Sun, 14 April 2024
The Daily Ittefaq

Bad blood over Singapore Taylor Swift tour subsidies

Update : 02 Mar 2024, 10:37

In the glitzy Asian city-state of Singapore, the sequins are out, limousines polished and hotel pillows plumped.

The city's hosting Taylor Swift's Eras tour this week - an honour, but one that has come at a cost.

That price was initially reported to be as high as S$24 million (£14m; $18m) for the six shows to be exclusive to the South East Asian country.

Culture minister Edwin Tong has since told Singapore's CNA the figure was "nowhere as high" - although he still refused to be drawn on the exact figure. The broadcaster, however, suggested it may have been just S$2m for all six.

But the fact any money had been spent only came to light after an outburst from the prime minister of Thailand, who accused Singapore of paying concert organisers US$2-3m per night.

That triggered criticism across the region. In the Philippines, a lawmaker criticised the move, saying "this isn't what good neighbours do" - and called for a formal protest against the grant.

But while governments are seeing red - it's the fans who are paying the price, literally.

Swift is heard everywhere across South East Asia, home to roughly 700 million people - from alleyways in Ho Chi Minh to taxi cabs in Bangkok.

So for many it was a punch in the guts to learn all six shows would be held in the region's most expensive city.

Singapore's currency - one of the strongest in Asia - has long been a deterrent for visitors. But for a chance to see their idol, many of her fans are willing to grin and bear it.

Look what you made me do

Flight-loads of fans have been touching down at Singapore's Changi Airport all week, many coming from China and its territories.

Swift isn't playing in China so Singapore is the next best thing for many.

One woman flying in from Shenzhen told the BBC she and her friend had spent S$1,200 each on tickets alone. They've resorted to camping at a friend's house after hotel rates across the city surged.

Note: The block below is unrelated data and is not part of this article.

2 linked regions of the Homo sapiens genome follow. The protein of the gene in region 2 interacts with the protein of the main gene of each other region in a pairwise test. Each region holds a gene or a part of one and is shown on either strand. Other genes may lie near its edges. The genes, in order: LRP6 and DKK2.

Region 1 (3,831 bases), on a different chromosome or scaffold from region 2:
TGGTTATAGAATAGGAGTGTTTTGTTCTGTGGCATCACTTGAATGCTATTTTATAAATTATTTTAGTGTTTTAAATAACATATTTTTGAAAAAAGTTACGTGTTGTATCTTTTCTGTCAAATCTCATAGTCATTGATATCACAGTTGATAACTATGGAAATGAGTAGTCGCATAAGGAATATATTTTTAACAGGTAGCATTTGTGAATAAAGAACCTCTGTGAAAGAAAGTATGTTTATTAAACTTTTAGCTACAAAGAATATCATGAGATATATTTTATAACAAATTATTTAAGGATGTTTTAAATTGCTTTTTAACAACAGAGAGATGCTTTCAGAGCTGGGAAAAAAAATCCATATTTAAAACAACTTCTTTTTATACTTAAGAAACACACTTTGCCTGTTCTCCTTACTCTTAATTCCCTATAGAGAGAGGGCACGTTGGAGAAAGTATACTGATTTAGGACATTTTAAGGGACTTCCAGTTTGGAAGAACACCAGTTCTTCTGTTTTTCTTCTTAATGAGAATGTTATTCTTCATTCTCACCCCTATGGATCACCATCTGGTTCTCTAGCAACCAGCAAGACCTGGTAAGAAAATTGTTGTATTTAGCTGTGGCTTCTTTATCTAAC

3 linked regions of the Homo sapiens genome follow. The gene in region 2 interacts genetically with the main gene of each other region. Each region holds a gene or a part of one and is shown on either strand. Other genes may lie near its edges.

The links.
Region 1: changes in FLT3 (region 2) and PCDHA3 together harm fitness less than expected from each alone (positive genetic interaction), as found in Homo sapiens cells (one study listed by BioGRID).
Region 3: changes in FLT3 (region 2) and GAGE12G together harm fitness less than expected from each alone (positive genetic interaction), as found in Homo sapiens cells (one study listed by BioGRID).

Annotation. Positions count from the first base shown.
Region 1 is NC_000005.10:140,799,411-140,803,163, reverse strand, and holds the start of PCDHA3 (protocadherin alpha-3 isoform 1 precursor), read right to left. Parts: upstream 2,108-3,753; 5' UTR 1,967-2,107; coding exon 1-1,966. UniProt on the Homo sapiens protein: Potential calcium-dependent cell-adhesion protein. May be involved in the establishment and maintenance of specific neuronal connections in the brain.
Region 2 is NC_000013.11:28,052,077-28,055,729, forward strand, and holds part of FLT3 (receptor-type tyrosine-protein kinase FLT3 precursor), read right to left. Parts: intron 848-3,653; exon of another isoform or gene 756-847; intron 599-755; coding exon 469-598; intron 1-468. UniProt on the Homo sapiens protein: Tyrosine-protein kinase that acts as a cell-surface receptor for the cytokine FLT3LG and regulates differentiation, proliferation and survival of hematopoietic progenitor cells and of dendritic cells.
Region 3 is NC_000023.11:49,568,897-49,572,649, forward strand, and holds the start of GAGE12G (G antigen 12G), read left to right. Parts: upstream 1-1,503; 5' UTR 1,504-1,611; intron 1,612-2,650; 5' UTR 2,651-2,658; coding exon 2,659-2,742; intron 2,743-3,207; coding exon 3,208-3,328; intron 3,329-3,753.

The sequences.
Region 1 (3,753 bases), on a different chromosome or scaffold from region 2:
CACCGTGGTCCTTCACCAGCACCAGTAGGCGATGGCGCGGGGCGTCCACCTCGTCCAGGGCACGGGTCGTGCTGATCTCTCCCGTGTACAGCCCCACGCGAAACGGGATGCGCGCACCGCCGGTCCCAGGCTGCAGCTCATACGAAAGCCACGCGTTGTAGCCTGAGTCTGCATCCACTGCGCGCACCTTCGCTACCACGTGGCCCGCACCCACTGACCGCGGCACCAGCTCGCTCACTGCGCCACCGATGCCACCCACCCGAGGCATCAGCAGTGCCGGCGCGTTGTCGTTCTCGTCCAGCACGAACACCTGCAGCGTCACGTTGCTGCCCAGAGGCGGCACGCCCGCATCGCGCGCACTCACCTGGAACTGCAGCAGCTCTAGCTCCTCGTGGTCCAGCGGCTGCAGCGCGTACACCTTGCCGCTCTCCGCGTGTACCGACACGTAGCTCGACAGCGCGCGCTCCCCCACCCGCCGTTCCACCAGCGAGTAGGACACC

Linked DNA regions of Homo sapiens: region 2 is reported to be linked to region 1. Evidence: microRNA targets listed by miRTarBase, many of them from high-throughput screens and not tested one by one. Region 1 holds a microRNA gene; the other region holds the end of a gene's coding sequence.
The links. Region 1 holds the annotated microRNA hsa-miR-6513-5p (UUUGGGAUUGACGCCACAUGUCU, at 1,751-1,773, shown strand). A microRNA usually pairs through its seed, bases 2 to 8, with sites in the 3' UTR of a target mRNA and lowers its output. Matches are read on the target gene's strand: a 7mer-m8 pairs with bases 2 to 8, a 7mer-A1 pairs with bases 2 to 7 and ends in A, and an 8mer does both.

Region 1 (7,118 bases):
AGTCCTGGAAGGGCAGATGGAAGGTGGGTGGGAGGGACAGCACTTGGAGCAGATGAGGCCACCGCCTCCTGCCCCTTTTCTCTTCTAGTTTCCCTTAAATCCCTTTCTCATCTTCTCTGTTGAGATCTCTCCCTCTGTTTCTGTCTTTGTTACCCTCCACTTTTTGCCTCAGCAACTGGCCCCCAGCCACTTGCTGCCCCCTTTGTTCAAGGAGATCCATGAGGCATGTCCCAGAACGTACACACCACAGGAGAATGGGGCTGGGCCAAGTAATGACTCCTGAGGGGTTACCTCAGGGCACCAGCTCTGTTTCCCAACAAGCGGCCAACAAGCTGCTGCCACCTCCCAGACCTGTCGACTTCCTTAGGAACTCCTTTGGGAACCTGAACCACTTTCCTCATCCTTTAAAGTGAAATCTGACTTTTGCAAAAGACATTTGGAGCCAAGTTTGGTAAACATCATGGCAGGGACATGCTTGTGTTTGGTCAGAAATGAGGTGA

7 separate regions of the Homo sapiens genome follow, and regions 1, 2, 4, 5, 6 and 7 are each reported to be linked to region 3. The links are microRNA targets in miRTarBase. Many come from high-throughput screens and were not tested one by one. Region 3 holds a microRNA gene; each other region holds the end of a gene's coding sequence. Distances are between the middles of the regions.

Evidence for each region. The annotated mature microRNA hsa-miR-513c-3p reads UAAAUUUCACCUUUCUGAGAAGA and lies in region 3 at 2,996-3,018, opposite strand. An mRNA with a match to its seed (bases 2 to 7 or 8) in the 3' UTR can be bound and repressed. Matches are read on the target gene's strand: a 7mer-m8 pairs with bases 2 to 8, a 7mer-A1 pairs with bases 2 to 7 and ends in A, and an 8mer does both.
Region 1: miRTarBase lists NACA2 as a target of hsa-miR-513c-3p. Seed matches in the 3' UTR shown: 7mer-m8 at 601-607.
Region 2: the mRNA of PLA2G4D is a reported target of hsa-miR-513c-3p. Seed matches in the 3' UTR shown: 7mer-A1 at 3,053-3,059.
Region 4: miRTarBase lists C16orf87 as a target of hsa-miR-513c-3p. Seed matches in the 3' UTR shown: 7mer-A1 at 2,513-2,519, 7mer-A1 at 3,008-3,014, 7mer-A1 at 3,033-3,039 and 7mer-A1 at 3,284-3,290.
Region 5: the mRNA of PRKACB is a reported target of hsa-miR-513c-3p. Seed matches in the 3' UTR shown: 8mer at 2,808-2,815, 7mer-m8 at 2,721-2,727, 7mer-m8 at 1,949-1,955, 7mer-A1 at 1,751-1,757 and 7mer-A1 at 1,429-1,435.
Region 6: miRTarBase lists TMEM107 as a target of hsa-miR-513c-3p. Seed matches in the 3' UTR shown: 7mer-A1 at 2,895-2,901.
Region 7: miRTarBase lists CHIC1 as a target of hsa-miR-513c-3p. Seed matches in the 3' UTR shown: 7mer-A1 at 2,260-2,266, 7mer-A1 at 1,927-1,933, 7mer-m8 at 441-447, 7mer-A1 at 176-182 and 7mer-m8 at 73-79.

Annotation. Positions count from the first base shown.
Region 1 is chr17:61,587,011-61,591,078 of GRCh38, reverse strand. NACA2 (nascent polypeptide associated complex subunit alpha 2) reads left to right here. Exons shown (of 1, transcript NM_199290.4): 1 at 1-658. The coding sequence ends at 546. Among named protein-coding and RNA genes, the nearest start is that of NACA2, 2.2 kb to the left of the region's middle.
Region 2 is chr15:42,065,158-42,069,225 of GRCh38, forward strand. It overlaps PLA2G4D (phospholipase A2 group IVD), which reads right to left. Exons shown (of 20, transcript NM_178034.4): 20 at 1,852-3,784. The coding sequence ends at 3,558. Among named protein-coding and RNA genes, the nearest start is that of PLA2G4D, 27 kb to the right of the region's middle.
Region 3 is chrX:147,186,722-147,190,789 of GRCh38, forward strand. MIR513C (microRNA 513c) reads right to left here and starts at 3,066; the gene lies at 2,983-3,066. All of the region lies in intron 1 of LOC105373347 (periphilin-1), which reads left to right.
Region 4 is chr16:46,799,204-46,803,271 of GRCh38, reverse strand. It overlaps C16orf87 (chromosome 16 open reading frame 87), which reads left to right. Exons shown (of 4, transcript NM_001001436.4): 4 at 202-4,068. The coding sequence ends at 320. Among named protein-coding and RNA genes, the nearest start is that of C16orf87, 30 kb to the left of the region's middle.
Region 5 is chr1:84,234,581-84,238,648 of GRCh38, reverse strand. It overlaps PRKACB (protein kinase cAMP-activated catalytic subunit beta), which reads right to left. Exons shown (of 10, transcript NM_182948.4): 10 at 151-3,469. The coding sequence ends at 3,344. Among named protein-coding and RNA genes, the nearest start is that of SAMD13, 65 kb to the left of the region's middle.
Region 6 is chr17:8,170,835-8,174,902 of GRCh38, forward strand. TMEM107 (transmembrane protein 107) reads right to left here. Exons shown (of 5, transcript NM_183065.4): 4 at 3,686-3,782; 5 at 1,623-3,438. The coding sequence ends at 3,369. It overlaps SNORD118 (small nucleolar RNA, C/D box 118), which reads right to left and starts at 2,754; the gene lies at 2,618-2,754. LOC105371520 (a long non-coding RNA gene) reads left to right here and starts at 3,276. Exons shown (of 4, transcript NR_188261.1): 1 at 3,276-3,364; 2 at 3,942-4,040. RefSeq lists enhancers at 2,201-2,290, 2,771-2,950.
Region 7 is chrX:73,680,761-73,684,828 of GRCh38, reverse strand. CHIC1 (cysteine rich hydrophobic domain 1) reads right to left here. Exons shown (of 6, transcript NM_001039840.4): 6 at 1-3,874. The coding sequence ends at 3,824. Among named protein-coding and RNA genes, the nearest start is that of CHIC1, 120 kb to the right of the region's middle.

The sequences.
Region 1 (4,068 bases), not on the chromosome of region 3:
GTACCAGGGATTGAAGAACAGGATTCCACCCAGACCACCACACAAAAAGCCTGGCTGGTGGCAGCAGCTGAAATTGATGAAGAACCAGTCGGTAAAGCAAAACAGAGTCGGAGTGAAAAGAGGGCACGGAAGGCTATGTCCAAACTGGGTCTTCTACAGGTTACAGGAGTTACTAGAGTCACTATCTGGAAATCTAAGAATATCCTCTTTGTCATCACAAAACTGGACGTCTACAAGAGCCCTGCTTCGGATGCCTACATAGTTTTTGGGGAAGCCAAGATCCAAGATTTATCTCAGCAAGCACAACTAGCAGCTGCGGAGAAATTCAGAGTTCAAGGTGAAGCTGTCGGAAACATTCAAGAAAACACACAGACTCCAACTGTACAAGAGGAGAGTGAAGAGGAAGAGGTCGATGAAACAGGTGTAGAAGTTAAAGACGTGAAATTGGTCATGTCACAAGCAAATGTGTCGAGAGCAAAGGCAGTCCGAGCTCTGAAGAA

On the luxe end of things, the city's landmark hotel Marina Bay Sands has sold out of its S$50,000 Swift packages which included four VIP tickets and a three-night stay in a suite.

Then there's 22-year-old Allen Dungca in the Philippines, who scraped together his wages to take him and his mother to Singapore.

This Thursday, they'll take a four-hour bus ride to Manila, stay at an airport motel for the night, then grab their dawn flight the next day.

The enterprising student snapped up the travel package back in July. He eventually tracked down the tickets on a resale night, after weeks of desperate hunting.

"I am very lucky," he says of the S$400 outlay for seats in the nosebleed section. "The seller was kind and not a scalper."

Resales now are going for thousands. And he had almost fallen for a scam, a shady character named Pat Steve, later exposed online.

He estimates the whole endeavour is costing him S$2,000 - the monthly income of an upper-middle class family in the Philippines, a country where a fifth of the population lives under the poverty line.

"Right now, I'm a student with a part-time job and I can afford my wants and needs. But it's sad, other Swifties don't have any means or budget to watch her overseas and I know most Filipino Swifties love her so much."

The Philippines arguably has the most ardent Swift fan base - Spotify data showed Quezon City in Manila had played the most streams of the singer last year. BBC 

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